Posidonia oceanica (L.) Delile restoration: study of early signs of epifaunal community recovery

Marcel Montanyès
room 1
Session 2, August 26, 11:00-12:30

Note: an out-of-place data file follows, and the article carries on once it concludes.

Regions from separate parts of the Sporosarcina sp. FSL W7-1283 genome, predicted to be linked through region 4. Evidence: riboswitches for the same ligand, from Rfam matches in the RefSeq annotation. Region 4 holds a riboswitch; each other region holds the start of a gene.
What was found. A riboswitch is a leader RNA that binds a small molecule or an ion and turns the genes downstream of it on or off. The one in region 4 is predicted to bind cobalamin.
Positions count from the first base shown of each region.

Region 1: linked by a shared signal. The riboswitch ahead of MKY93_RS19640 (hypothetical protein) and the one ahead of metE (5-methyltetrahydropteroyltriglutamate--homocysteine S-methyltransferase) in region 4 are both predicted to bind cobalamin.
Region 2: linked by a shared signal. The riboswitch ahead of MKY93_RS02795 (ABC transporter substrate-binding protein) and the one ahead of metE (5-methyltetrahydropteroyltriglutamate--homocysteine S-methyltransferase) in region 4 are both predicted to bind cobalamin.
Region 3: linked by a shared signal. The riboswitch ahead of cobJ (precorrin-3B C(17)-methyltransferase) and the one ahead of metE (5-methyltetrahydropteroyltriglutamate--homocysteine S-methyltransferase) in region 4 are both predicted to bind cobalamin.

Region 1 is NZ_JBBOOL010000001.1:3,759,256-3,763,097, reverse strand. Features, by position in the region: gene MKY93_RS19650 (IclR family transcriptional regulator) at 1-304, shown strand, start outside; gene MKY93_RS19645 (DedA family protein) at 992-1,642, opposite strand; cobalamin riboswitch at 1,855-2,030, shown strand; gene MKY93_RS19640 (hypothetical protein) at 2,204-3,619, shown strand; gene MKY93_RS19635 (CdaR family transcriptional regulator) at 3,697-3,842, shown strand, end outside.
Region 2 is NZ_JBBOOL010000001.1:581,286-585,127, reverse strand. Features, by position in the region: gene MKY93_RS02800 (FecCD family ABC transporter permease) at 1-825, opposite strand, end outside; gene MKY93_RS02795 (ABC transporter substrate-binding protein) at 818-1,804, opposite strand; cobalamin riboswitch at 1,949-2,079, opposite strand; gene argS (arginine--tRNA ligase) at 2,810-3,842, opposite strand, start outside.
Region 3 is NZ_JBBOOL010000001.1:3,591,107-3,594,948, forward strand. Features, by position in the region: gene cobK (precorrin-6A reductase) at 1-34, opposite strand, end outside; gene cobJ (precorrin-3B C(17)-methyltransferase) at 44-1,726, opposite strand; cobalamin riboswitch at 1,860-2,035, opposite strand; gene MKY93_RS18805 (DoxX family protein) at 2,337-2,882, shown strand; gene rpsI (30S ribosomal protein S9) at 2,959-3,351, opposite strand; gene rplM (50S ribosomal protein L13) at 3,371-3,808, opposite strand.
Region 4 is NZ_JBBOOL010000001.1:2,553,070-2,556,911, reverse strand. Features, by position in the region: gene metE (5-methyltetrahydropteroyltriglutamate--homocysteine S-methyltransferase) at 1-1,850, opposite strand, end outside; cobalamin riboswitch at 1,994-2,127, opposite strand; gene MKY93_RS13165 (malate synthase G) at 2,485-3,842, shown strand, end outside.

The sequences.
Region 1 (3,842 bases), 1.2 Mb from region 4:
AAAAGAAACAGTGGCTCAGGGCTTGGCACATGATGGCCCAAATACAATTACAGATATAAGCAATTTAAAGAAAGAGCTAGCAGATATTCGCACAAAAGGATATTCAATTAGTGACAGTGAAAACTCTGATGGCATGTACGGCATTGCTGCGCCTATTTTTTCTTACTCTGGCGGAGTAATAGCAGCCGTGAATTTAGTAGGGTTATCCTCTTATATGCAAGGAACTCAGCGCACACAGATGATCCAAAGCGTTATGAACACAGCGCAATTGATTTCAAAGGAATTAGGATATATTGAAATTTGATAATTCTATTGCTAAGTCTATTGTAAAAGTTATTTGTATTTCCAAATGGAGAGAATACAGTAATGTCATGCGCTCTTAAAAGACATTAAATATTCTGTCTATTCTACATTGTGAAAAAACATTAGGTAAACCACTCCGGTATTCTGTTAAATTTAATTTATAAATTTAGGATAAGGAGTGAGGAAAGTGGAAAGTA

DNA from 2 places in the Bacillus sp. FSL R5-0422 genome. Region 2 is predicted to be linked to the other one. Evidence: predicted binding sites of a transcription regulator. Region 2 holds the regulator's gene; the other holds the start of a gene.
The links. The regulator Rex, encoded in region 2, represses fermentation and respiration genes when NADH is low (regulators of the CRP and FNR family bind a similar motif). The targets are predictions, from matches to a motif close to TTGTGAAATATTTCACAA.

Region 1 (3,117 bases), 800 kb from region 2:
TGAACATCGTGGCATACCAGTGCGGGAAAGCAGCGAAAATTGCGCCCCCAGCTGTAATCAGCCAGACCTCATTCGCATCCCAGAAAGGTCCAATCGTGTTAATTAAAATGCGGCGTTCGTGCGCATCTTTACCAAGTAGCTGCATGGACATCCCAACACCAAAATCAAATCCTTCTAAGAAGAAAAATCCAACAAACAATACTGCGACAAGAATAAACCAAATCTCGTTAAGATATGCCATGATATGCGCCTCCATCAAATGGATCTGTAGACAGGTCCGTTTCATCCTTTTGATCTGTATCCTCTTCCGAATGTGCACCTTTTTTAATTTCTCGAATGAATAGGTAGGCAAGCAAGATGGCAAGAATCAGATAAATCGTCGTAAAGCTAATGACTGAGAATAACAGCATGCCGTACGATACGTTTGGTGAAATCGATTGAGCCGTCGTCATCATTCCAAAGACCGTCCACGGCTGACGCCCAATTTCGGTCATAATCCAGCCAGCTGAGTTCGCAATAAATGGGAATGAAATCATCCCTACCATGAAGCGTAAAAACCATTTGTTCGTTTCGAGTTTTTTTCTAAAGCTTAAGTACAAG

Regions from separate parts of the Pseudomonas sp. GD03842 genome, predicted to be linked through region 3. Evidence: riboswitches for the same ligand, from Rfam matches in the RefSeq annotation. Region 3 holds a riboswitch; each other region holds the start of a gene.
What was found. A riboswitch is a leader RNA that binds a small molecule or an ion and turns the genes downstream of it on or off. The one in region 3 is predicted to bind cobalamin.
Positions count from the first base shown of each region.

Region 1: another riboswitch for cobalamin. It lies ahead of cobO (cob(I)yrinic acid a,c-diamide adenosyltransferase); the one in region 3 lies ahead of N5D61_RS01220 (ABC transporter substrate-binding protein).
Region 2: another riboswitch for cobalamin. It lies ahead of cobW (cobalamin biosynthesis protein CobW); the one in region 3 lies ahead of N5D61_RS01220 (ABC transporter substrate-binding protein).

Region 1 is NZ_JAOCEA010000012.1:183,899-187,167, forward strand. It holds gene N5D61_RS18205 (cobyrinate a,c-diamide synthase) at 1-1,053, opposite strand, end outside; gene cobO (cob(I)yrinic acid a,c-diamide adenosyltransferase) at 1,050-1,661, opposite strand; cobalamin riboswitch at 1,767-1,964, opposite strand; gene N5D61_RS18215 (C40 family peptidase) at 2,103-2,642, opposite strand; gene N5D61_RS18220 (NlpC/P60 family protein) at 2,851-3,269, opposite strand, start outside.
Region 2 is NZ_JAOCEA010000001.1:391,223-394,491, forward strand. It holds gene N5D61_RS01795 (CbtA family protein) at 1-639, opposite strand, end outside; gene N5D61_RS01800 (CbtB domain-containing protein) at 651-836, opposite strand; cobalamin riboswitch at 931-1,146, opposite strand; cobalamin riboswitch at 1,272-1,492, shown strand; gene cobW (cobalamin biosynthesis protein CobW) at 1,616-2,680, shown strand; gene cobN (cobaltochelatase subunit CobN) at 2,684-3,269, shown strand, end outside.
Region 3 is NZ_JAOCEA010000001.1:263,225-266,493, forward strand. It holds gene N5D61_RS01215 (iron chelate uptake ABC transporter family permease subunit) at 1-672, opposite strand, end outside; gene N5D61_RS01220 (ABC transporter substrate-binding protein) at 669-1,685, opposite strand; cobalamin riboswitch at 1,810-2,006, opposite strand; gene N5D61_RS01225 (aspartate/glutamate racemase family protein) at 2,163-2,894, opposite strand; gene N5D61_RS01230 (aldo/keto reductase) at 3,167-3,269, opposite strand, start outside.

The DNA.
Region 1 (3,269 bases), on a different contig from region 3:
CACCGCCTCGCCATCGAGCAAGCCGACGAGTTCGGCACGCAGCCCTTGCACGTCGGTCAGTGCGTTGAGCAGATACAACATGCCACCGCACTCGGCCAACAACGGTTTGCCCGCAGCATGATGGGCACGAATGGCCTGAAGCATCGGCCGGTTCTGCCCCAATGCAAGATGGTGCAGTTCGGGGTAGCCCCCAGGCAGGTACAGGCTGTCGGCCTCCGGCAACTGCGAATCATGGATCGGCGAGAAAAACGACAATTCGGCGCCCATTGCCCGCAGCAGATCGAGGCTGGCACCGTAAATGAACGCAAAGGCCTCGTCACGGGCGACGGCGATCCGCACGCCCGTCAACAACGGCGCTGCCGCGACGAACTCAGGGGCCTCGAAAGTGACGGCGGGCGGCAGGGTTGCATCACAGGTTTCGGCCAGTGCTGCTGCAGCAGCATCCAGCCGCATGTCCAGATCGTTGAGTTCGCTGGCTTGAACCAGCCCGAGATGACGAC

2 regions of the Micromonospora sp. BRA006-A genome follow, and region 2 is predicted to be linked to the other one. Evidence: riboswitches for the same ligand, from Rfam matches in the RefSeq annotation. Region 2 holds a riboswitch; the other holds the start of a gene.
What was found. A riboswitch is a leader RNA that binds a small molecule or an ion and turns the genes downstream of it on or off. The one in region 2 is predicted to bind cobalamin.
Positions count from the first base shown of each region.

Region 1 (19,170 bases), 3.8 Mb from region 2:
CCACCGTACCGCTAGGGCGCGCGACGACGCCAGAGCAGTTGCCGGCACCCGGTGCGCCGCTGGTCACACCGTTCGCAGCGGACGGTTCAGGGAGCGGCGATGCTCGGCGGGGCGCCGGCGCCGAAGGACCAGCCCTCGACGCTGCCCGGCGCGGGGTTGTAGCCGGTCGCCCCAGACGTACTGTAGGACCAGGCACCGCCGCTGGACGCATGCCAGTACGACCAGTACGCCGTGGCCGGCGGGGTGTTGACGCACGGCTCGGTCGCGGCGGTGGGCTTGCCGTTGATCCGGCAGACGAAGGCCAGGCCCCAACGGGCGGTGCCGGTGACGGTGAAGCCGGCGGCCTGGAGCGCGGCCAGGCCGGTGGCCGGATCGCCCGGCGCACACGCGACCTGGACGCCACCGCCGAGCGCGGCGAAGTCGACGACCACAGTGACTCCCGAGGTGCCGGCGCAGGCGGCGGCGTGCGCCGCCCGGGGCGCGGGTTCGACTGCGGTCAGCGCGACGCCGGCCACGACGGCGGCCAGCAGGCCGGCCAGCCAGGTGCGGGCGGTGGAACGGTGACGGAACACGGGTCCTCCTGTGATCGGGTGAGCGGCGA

Ecological restoration aims to restore degraded habitats, the ecosystem functioning and the services that it provides (McSkimming et al., 2016). Seagrass habitats sustain a variety of epifaunal invertebrates that have high secondary production (Fredette & Diaz, 1986) and are an important trophic link between the primary producers and secondary consumers (Sobocinski & Latour, 2015). In this work, we evaluate the early recovery of the epifaunal community one year after restoring two hectares of Posidonia oceanica meadow in the North of Mallorca. The study seeks to estimate the extent of epifaunal community recovery in a gradient of habitat complexity, comparing established meadows, the restored area and unrestored dead matte. We hypothesize that epifaunal community in the established meadow will show the largest abundance and diversity of invertebrates, followed by the plantation areas and lastly, the dead matte. The results suggest that plantation units and matte were very important habitats for winter epifaunal communities, as they supported similar values than inner and edge meadow habitats in terms of abundance but for some taxa even higher values in terms of density per total macrophyte leaf area and/or total macrophyte leaf biomass. Therefore, and contrary than expected, higher epifaunal densities were found in those habitats with lower habitat complexity meaning that epifaunal densities were negatively affected by structural complexity. Furthermore, similar epifaunal densities were found between plantations and matte, which suggest that the planted shoots had no effect in the winter epifaunal community and therefore there is no recovery on the plantation communities.